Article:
Today's news review looks at commentary on rates of white working class boys attending university and an open letter calling for children to be taught how to engage with politics.
White working class children
Today the Telegraph ran a comment piece from politics editor James Kirkup considering the differences in educational achievement of white working class children and those form ethnic backgrounds. It follows figures published by UCAS showing an ethnic breakdown of students attending university.
The piece is written in response to UCAS equality figures, out on 8 June, which found that 9 per cent of white working class boys went to university versus 34 per cent of British Asian girls who qualified for free school meals, and 19 per cent of black boys from similar backgrounds, as outlined in this Telegraph story.
James Kirkup writes that politicians assume this is about education standards, but children from both backgrounds attend the same quality schools, and argues that “an education system that does more to raise ambition is necessary but not sufficient”. Rather he suggests parental influence and role models need to be considered.
We are already doing a significant amount of work around the attainment of boys from deprived areas. The Department for Business Innovation and Skills is working with universities to publish more details about their admissions processes and issued a response on this yesterday.
Our position on the attainment of white working class boys is:
We are determined to deliver educational excellence everywhere, raising the bar for all so every child, regardless of background, reaches their potential. Latest figures show that teachers and students are rising to that challenge, with the gap between disadvantaged pupils and their peers narrowing since 2011 at both primary and secondary level.
But we know that white working class boys particularly lag behind, and we must now focus on extending opportunity for all. This includes ensuring every child has the excellent teacher they deserve, which is why we have funded the geographical expansion of Teach First and announced the National Teaching Service, to bring outstanding teachers and leaders into challenging areas. In addition, the pupil premium has provided over £6 billion of additional funding for disadvantaged pupils, and we are continuing this at current rates for the duration of this parliament – this year alone it is worth £2.5 billion.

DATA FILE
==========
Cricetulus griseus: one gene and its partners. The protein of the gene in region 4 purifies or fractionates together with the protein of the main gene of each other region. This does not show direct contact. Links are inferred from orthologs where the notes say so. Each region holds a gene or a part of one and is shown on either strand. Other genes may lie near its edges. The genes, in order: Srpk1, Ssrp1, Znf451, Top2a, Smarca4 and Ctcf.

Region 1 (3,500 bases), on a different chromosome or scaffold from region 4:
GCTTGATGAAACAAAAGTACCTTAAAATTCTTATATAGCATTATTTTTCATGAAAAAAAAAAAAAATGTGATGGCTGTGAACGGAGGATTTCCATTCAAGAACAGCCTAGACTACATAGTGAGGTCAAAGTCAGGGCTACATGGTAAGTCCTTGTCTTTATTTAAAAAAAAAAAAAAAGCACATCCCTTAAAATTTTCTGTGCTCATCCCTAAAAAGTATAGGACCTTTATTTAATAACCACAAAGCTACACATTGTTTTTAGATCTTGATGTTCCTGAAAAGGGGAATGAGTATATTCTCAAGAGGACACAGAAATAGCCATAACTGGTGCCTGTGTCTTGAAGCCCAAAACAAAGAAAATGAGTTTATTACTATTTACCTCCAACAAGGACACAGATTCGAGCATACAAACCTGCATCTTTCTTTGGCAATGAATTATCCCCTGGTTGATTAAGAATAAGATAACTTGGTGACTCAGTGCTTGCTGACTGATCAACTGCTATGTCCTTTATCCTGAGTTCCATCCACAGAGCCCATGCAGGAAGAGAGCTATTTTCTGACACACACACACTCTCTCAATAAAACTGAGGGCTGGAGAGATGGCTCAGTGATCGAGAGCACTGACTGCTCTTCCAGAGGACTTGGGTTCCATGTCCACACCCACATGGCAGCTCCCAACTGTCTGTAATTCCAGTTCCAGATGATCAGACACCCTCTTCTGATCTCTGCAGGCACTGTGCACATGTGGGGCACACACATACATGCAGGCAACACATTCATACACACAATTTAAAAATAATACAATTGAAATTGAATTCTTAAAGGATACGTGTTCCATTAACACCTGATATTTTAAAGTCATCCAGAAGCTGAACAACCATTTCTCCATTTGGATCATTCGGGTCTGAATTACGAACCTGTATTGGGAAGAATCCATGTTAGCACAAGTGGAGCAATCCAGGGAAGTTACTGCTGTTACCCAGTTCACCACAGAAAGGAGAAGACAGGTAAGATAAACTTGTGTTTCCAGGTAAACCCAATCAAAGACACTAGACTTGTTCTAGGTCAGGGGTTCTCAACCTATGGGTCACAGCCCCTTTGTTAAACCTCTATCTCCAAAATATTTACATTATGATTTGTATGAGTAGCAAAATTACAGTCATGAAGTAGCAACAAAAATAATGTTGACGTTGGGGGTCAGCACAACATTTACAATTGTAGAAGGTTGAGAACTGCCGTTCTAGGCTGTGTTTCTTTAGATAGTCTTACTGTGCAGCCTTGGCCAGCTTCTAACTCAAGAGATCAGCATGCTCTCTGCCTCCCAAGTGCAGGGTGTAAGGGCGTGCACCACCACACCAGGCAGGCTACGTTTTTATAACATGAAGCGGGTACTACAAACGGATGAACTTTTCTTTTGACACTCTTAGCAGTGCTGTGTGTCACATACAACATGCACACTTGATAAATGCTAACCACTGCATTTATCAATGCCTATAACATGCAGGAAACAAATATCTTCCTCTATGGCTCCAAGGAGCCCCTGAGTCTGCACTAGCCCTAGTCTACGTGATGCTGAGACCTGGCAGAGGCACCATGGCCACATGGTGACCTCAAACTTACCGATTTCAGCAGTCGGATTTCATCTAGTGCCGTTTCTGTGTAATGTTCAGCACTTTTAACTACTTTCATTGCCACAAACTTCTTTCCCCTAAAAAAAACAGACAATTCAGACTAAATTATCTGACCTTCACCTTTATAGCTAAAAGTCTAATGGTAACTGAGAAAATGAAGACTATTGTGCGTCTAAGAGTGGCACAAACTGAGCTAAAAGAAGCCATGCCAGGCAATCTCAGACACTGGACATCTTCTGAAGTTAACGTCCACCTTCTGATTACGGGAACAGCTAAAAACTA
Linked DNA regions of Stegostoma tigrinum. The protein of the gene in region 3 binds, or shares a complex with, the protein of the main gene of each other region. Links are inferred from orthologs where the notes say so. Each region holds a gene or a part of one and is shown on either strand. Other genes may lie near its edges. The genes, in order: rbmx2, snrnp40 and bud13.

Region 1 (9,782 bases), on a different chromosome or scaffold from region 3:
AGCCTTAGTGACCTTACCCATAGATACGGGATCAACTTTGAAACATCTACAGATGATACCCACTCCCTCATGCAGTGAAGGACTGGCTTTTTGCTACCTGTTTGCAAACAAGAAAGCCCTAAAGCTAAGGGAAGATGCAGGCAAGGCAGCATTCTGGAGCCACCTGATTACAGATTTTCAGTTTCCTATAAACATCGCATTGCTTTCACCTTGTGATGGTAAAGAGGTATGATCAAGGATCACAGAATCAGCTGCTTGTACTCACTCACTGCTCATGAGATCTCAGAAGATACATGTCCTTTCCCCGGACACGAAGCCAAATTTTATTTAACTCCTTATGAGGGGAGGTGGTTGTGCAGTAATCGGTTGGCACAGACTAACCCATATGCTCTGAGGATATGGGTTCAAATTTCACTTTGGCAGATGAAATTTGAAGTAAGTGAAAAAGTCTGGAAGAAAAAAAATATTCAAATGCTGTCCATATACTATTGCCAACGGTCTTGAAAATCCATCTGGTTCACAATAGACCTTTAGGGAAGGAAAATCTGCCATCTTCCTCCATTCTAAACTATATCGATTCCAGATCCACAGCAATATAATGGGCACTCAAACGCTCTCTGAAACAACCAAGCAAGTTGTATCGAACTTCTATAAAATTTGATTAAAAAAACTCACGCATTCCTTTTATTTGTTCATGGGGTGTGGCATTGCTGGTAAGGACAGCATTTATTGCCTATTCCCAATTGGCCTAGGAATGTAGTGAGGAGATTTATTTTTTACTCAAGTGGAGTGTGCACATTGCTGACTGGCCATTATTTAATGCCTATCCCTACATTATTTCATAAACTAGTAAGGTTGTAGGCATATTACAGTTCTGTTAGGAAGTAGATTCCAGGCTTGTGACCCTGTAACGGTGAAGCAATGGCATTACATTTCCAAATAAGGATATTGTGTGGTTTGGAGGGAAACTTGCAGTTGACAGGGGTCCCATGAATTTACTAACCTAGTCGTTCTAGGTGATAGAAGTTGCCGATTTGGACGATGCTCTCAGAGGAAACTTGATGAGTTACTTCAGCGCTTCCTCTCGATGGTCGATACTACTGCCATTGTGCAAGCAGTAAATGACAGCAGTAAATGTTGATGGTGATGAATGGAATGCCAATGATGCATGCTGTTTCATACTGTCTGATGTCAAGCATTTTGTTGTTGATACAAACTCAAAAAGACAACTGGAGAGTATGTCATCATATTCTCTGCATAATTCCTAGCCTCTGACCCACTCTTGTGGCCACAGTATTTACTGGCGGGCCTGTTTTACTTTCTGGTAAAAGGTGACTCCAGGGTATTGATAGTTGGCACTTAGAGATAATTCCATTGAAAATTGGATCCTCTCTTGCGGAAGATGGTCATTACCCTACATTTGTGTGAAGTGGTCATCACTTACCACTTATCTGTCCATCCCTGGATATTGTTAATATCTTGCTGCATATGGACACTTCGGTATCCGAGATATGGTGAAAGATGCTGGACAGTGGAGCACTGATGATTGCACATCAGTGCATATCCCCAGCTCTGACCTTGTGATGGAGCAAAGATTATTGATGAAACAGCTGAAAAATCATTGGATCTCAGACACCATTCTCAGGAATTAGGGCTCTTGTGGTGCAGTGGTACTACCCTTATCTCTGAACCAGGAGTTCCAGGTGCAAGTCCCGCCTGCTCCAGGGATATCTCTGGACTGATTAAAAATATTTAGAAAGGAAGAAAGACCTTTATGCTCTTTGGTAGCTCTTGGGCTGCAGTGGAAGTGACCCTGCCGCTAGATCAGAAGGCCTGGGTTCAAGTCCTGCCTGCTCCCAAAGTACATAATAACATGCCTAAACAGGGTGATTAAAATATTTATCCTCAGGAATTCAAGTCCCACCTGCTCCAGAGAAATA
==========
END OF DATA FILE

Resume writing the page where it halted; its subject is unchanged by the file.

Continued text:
The I runs an open letter signed by Lord Kinnock, Tim Farron, Nick Clegg, and 36 other politicians from different parties who call for more political education in schools. The letter says that “successive Governments have overlooked the importance of citizenship in education for too long.”
It calls for young people to be educated about how to “take power in our democracy” and adds support for the Bite the Ballot campaign, which calls for more political education in schools.
The curriculum is no longer as prescriptive as it once was. We trust teachers to make decisions on what to teach based on the needs of their pupils. While the national curriculum sets out that young people should be taught about national and regional Government at Key Stage 4, it is down to teachers to decide how they do this – as set out in our statement below.
A Department for Education spokesperson said:
Schools are best placed to plan the detail of their curriculum. We trust them to make this decision based on the needs of their pupils and are clear that all political discussions in school should be unbiased and balanced.
The national curriculum sets the expectation that Key Stage 4 pupils are taught about local, regional, national and international governance and the United Kingdom’s relations with the rest of Europe and the wider world. Pupils should be equipped with the skills to think critically and debate political questions.